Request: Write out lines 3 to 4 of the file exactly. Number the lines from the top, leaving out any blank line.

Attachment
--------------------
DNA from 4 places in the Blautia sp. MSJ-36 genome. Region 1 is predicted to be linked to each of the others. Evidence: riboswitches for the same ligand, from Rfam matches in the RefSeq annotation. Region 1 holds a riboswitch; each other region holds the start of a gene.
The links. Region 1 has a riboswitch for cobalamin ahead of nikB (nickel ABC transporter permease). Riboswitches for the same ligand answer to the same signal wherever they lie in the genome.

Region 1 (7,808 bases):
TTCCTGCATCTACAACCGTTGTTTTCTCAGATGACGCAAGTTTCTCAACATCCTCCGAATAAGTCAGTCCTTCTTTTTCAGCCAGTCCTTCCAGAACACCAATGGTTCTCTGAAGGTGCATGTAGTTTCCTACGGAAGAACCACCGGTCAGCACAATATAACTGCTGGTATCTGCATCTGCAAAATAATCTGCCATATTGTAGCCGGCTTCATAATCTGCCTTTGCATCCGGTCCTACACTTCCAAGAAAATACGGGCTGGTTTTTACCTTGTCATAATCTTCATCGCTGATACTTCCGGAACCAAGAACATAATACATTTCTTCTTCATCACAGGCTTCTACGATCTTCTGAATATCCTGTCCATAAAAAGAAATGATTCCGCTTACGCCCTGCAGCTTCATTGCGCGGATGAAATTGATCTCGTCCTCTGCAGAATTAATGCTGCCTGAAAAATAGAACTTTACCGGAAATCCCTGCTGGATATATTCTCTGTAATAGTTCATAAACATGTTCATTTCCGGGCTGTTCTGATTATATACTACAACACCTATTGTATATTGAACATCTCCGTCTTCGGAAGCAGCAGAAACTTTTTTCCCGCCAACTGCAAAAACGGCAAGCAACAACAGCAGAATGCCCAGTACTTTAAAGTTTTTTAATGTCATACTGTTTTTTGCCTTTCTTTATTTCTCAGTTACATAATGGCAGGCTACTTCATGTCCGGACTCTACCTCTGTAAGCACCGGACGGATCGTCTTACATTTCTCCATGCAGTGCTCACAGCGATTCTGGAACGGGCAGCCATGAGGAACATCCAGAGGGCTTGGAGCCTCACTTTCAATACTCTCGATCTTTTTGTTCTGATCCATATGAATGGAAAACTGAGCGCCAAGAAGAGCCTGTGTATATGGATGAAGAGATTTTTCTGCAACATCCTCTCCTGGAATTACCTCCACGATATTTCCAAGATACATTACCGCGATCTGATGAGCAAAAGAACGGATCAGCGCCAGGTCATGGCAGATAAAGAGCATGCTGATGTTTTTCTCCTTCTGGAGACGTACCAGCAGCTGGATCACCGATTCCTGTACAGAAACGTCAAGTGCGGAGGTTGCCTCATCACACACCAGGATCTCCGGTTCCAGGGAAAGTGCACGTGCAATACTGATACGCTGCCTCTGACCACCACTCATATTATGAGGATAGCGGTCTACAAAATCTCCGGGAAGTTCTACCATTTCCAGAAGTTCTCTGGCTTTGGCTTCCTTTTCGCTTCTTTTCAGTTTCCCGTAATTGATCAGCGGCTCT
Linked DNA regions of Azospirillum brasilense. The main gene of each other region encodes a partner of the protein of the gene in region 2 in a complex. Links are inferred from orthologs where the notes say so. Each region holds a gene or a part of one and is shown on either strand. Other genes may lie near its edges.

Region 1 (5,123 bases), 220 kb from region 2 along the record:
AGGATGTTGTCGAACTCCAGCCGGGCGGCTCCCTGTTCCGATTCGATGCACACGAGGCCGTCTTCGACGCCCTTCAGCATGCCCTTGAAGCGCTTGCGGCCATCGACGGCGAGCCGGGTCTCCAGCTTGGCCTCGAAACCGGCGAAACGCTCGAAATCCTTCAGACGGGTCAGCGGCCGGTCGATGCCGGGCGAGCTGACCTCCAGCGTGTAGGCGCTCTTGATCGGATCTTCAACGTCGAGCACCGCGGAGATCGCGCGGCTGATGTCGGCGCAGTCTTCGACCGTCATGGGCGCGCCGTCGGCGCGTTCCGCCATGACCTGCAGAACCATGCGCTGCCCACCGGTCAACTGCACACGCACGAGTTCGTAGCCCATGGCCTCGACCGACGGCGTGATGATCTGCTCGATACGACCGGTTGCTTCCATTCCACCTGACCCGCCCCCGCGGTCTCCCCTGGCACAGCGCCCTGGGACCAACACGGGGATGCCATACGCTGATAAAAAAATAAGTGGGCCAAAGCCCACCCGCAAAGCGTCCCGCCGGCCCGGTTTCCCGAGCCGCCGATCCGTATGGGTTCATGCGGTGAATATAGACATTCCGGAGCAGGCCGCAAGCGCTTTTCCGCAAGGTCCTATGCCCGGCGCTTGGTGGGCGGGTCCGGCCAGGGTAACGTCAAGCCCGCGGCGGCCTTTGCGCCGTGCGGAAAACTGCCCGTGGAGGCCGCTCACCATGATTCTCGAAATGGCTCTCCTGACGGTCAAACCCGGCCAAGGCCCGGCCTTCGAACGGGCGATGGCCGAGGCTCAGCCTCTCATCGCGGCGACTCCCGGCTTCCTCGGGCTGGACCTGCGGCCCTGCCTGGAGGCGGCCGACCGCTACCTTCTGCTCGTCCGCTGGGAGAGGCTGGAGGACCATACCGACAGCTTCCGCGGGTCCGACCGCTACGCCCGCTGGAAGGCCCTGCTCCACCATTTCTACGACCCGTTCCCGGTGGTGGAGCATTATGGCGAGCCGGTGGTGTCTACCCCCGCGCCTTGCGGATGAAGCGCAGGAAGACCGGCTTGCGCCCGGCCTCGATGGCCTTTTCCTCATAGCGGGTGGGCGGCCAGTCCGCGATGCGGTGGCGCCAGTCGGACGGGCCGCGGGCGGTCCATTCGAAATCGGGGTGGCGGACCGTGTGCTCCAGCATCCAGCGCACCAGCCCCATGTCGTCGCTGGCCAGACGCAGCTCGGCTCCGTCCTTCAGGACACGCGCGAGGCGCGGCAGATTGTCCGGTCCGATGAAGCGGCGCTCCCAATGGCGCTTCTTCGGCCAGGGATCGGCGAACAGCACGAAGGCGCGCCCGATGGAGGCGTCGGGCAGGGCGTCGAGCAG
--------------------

Region 1 (7,808 bases):
TTCCTGCATCTACAACCGTTGTTTTCTCAGATGACGCAAGTTTCTCAACATCCTCCGAATAAGTCAGTCCTTCTTTTTCAGCCAGTCCTTCCAGAACACCAATGGTTCTCTGAAGGTGCATGTAGTTTCCTACGGAAGAACCACCGGTCAGCACAATATAACTGCTGGTATCTGCATCTGCAAAATAATCTGCCATATTGTAGCCGGCTTCATAATCTGCCTTTGCATCCGGTCCTACACTTCCAAGAAAATACGGGCTGGTTTTTACCTTGTCATAATCTTCATCGCTGATACTTCCGGAACCAAGAACATAATACATTTCTTCTTCATCACAGGCTTCTACGATCTTCTGAATATCCTGTCCATAAAAAGAAATGATTCCGCTTACGCCCTGCAGCTTCATTGCGCGGATGAAATTGATCTCGTCCTCTGCAGAATTAATGCTGCCTGAAAAATAGAACTTTACCGGAAATCCCTGCTGGATATATTCTCTGTAATAGTTCATAAACATGTTCATTTCCGGGCTGTTCTGATTATATACTACAACACCTATTGTATATTGAACATCTCCGTCTTCGGAAGCAGCAGAAACTTTTTTCCCGCCAACTGCAAAAACGGCAAGCAACAACAGCAGAATGCCCAGTACTTTAAAGTTTTTTAATGTCATACTGTTTTTTGCCTTTCTTTATTTCTCAGTTACATAATGGCAGGCTACTTCATGTCCGGACTCTACCTCTGTAAGCACCGGACGGATCGTCTTACATTTCTCCATGCAGTGCTCACAGCGATTCTGGAACGGGCAGCCATGAGGAACATCCAGAGGGCTTGGAGCCTCACTTTCAATACTCTCGATCTTTTTGTTCTGATCCATATGAATGGAAAACTGAGCGCCAAGAAGAGCCTGTGTATATGGATGAAGAGATTTTTCTGCAACATCCTCTCCTGGAATTACCTCCACGATATTTCCAAGATACATTACCGCGATCTGATGAGCAAAAGAACGGATCAGCGCCAGGTCATGGCAGATAAAGAGCATGCTGATGTTTTTCTCCTTCTGGAGACGTACCAGCAGCTGGATCACCGATTCCTGTACAGAAACGTCAAGTGCGGAGGTTGCCTCATCACACACCAGGATCTCCGGTTCCAGGGAAAGTGCACGTGCAATACTGATACGCTGCCTCTGACCACCACTCATATTATGAGGATAGCGGTCTACAAAATCTCCGGGAAGTTCTACCATTTCCAGAAGTTCTCTGGCTTTGGCTTCCTTTTCGCTTCTTTTCAGTTTCCCGTAATTGATCAGCGGCTCT